The great British bake-in?Dan Innes
How much of our lockdown behaviour is now baked in to our retail property world?
The country may seem like it’s in something of a state of retail shock. The buzz on the high street is more of a whimper, but the rates of decline are slowing – as shown in the LDC reports. But, contrary to popular belief and many reports in the media, the high street is slowly coming out of the deep freeze. Recent BRC figures did show that high streets outperformed shopping centres in their footfall recovery, but was this associated with a preference for open air venues – and fortunately figures seem to be on the rise again.
Abroad, the mayor of Rome spoke at MIPIM and attributed most of the city’s recovery to the easing of pavement café restrictions; you’ve got to love a face to face meeting over a decent espresso! And again outside of the UK, the signs of recovery can be found in cities like Oslo and Lisbon, where operators are reporting footfall that exceeds pre-pandemic levels. But how much have we learnt in the UK, and is our lockdown behaviour baked in?
Are we doomed to social distancing and joining meetings forever online, or will we slowly be returning to some sort of normality? And is there indeed a new normal, or any normal at all? David Kenningham of Kenningham Retail tells me that “there is simply no normal now” – and that landlords and retailers are much more open minded than ever before – with one global retailer telling me that finally the two were seeing much more eye to eye. So long as the lawyers can document it, it can fly.
At least on the retail side, there are signs of the confidence returning. One of those is leisure activities picking up, reflecting a desire for people to come together and enjoy real life experiences after months of restrictions and lockdowns. Most recently, leisure concept Gravity opened a three-floor, 100,000 sq. ft. location at Invesco/Landsec’s Southside in Wandsworth. And over the summer Ellandi announced that it would develop Merry Hill shopping centre into a family entertainment ‘leisure district’, having received a £50m investment from its lenders for this specific purpose, showing that investors, too, believe that the importance of leisure will be a lasting trend. The transformation of the Oxford Street Topshop into a city IKEA is also a positive sign that bricks and mortar retail is still very much on the agenda – just different names above the door.
Major changes in the retail market include the shift that is happening towards shorter leases, fixed rents, fixed uplifts and side letters, while turn-over rents are on the rise. This of course means landlords will have to work harder and communicate better than ever in a much more collaborative fashion to keep tenants onboard and ensure a great tenant mix.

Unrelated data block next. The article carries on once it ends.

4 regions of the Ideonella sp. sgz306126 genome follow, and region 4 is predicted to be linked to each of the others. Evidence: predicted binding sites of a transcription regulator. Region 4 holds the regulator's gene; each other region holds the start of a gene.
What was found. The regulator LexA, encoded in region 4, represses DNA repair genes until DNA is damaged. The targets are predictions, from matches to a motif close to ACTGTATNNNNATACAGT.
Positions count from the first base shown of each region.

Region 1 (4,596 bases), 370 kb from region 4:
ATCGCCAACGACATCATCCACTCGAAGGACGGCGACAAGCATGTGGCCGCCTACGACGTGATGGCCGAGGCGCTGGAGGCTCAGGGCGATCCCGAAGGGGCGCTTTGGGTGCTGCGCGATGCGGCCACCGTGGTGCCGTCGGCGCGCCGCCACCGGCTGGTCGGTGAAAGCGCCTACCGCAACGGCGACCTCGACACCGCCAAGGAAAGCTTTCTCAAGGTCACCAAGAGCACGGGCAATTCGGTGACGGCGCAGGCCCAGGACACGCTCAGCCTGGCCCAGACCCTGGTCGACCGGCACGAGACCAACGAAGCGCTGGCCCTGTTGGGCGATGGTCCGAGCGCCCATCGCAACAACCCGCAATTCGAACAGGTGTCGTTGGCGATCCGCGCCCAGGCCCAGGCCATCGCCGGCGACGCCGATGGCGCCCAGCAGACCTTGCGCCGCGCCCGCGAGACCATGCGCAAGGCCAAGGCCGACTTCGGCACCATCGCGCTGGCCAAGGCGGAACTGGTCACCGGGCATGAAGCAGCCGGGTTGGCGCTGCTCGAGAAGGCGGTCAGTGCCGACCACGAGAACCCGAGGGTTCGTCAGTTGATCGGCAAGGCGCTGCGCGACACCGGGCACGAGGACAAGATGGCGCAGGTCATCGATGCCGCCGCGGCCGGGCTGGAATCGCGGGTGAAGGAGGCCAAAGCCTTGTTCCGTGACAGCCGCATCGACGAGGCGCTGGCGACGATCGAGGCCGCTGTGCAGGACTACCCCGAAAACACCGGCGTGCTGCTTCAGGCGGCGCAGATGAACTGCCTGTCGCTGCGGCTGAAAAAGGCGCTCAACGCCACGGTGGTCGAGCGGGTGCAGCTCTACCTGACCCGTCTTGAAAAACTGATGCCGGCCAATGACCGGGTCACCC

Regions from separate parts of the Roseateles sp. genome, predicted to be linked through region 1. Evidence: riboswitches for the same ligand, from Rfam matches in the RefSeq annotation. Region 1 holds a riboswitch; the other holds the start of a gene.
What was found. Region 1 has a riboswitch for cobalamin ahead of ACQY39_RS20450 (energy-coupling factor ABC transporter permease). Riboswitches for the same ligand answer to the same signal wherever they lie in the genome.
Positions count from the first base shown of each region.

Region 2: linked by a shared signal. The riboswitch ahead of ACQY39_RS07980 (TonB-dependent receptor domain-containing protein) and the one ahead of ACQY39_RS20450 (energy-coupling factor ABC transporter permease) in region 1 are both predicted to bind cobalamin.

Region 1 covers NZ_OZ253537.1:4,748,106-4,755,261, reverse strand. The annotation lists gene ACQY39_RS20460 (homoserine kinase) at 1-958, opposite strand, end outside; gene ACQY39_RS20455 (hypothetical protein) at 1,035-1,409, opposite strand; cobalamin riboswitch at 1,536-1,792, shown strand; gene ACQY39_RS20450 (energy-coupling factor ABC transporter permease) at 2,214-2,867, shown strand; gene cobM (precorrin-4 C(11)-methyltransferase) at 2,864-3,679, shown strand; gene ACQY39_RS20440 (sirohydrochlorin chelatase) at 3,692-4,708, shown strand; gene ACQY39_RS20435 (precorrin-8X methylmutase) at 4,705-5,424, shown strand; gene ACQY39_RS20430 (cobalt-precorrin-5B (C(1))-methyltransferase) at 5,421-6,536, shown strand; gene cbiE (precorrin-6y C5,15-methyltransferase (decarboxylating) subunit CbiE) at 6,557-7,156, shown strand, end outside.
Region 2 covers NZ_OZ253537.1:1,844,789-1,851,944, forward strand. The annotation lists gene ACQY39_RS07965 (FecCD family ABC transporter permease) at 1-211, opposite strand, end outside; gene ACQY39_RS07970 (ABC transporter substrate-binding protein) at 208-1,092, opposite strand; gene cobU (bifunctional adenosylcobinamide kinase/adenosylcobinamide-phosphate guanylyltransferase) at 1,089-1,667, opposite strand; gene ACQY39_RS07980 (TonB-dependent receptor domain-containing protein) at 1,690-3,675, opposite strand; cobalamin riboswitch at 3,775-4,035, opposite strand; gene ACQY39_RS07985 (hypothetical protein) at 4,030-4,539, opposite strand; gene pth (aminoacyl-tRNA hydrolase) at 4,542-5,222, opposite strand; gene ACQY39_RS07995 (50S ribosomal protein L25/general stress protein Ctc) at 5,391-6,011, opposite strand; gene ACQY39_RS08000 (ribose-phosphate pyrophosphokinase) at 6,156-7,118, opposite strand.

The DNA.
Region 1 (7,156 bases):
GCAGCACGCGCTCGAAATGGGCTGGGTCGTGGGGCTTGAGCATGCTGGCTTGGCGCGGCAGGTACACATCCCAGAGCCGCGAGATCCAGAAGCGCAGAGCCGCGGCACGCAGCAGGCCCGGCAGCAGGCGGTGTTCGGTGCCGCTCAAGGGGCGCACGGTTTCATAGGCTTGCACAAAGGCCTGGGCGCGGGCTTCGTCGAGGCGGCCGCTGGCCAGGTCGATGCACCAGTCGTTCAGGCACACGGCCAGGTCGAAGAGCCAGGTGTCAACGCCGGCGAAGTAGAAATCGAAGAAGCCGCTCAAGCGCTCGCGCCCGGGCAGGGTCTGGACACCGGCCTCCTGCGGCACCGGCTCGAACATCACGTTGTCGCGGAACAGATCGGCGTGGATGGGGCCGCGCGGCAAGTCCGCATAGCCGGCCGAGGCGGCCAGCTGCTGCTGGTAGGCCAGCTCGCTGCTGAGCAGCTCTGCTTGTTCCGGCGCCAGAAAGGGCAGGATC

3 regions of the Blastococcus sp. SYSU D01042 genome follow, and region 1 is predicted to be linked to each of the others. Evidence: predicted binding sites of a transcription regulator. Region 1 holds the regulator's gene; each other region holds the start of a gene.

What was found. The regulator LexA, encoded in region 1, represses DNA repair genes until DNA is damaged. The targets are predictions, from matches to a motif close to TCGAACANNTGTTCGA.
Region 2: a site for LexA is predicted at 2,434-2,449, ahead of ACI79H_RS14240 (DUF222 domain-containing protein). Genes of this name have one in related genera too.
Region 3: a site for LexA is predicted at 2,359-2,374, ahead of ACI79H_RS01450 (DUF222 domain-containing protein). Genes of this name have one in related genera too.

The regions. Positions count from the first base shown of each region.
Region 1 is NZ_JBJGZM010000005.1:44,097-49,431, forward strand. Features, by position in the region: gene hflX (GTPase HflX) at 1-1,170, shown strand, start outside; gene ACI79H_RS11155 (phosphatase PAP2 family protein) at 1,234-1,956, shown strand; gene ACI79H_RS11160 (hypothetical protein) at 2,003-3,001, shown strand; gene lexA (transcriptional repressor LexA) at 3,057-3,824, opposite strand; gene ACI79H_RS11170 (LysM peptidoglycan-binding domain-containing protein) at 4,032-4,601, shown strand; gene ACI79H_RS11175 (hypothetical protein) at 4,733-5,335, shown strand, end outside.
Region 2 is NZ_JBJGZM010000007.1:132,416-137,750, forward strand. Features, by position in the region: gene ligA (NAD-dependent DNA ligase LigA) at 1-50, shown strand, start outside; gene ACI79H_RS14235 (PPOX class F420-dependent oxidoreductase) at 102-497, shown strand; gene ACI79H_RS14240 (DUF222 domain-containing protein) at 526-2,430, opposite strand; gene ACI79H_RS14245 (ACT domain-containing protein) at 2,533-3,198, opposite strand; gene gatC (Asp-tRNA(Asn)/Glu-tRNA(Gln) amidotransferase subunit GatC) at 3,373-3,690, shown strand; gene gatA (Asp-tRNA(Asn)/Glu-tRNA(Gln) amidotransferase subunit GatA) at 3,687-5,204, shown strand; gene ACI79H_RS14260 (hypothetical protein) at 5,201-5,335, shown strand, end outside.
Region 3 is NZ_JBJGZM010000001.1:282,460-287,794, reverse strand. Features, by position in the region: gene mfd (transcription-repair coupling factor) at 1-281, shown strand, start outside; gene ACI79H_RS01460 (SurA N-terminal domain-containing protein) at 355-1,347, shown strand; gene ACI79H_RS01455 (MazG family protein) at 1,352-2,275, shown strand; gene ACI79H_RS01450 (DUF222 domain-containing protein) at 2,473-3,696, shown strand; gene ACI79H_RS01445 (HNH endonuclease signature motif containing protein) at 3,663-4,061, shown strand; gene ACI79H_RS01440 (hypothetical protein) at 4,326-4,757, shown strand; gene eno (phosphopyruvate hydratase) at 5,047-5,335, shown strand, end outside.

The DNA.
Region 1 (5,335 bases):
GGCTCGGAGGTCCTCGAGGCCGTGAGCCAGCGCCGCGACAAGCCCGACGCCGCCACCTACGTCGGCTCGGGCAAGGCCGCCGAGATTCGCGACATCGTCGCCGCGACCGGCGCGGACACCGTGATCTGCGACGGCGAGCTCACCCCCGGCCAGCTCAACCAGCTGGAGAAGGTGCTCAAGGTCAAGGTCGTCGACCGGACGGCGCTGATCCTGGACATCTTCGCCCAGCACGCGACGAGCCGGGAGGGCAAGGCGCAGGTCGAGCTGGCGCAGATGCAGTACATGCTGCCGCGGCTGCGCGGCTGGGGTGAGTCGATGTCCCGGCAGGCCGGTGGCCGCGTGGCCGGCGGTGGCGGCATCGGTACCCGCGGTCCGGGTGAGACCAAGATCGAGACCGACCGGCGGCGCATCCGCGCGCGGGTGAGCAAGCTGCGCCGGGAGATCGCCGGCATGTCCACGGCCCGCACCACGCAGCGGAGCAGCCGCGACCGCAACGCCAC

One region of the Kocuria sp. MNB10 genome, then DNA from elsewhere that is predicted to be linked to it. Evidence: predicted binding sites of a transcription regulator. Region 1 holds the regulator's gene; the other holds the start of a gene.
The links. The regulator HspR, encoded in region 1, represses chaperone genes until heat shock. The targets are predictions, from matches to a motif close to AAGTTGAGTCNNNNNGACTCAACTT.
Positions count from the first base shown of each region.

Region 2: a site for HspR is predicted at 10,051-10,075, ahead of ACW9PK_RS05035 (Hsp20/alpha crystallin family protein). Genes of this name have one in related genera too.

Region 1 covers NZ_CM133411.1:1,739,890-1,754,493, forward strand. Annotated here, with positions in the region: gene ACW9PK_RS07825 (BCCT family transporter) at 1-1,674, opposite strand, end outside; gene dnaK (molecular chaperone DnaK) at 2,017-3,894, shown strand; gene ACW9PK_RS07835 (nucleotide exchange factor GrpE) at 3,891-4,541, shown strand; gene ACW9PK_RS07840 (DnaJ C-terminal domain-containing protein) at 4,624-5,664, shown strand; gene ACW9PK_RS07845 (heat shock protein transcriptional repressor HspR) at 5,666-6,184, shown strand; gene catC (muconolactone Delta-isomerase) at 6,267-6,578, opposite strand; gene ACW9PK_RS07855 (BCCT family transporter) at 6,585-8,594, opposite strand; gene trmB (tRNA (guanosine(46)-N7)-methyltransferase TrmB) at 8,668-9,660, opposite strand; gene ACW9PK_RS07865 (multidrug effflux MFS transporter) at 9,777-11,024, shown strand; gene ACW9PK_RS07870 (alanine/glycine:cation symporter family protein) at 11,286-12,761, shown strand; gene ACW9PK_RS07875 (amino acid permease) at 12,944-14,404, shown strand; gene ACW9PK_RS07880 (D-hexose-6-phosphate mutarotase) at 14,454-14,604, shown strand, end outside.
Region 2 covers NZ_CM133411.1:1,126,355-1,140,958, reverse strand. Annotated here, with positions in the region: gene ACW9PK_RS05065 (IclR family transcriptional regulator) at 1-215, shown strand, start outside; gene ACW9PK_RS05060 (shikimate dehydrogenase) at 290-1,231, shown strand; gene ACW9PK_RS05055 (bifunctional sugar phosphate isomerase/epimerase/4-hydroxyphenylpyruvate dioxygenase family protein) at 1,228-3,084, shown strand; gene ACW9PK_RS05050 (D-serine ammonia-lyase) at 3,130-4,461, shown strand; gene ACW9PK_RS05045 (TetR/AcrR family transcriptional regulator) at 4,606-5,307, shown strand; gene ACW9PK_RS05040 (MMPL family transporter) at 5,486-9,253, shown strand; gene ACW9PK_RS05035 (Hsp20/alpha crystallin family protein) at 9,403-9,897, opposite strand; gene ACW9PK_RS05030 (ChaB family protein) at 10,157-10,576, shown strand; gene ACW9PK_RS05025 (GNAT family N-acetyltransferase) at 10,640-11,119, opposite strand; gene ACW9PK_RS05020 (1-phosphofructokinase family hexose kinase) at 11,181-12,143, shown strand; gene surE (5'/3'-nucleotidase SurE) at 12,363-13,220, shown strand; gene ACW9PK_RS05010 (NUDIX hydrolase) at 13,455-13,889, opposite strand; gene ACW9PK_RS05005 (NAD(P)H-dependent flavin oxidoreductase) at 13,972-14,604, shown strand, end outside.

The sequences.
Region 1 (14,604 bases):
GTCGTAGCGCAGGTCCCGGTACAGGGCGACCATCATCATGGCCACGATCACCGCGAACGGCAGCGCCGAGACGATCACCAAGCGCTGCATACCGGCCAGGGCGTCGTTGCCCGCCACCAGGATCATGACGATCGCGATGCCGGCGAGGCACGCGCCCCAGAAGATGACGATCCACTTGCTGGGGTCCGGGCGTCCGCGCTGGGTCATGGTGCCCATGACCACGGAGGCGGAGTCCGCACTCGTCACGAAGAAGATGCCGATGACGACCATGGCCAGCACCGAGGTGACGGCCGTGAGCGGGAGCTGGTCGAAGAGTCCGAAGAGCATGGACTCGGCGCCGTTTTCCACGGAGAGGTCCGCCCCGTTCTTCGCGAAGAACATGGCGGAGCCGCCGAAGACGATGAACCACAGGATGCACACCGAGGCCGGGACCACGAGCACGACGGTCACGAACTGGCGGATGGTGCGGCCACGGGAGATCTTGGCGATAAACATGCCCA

Whilst the more dormant landlords nap, technology is filling the void, with brands like Deliveroo providing natty new ways to deliver food and other necessities – in its latest move, it teamed up with Boots to deliver more than 400 health and beauty products on demand. Amazon continues its inexorable rise with its Go concept with 30 new stores planned, and the Gym Group actively looking for empty shop spaces to expand – 40 new clubs planned before the end of 2022.
The earliest signs of investment transactions are also appearing – such as Ardent’s acquisition of Touchwood shopping centre in Solihull from Lend Lease – and be sure that this will be the first of many before the year is through. As networking events can now take place, expect more and more transactions too – we’ve already had a September edition of MIPIM, and soon its Completely Marketplace and MAPIC will drive the industry’s cogs forward again.
Occupiers themselves are achieving cut through in innovative new ways – from diverting product launches and catwalk shows into seasonal films and even the use of NFT technology prevailing strongly. Leasing trips and viewings continue relatively unabated – with international travel easing we’re seeing visits from you know who from Spain, and others travelling in from Italy, France, Germany – things are opening up, thanks to our vaccine programme and easing of mask restrictions. The less intrepid are working around this by undertaking viewings via FaceTime, with agents linking to Board meetings from vacant units – with some deals even happening sight “unseen”.
So, as people return to the office, our streets, squares and plazas are beginning to hum once more, just in a slightly different way. Many of our tech, wellbeing and entrepreneurial behaviours are now baked in to our day to day – which we think is a good thing. That’s certainly the case here at Television Centre. The tune is a little muted for now though – but with that there is glimmer of a roaring twenties feel to ideas and projects that once would have been dismissed out of hand. No ideas are bad ideas just now.
As published in Local Data Company’s Looking Beyond Lockdown 2021 report.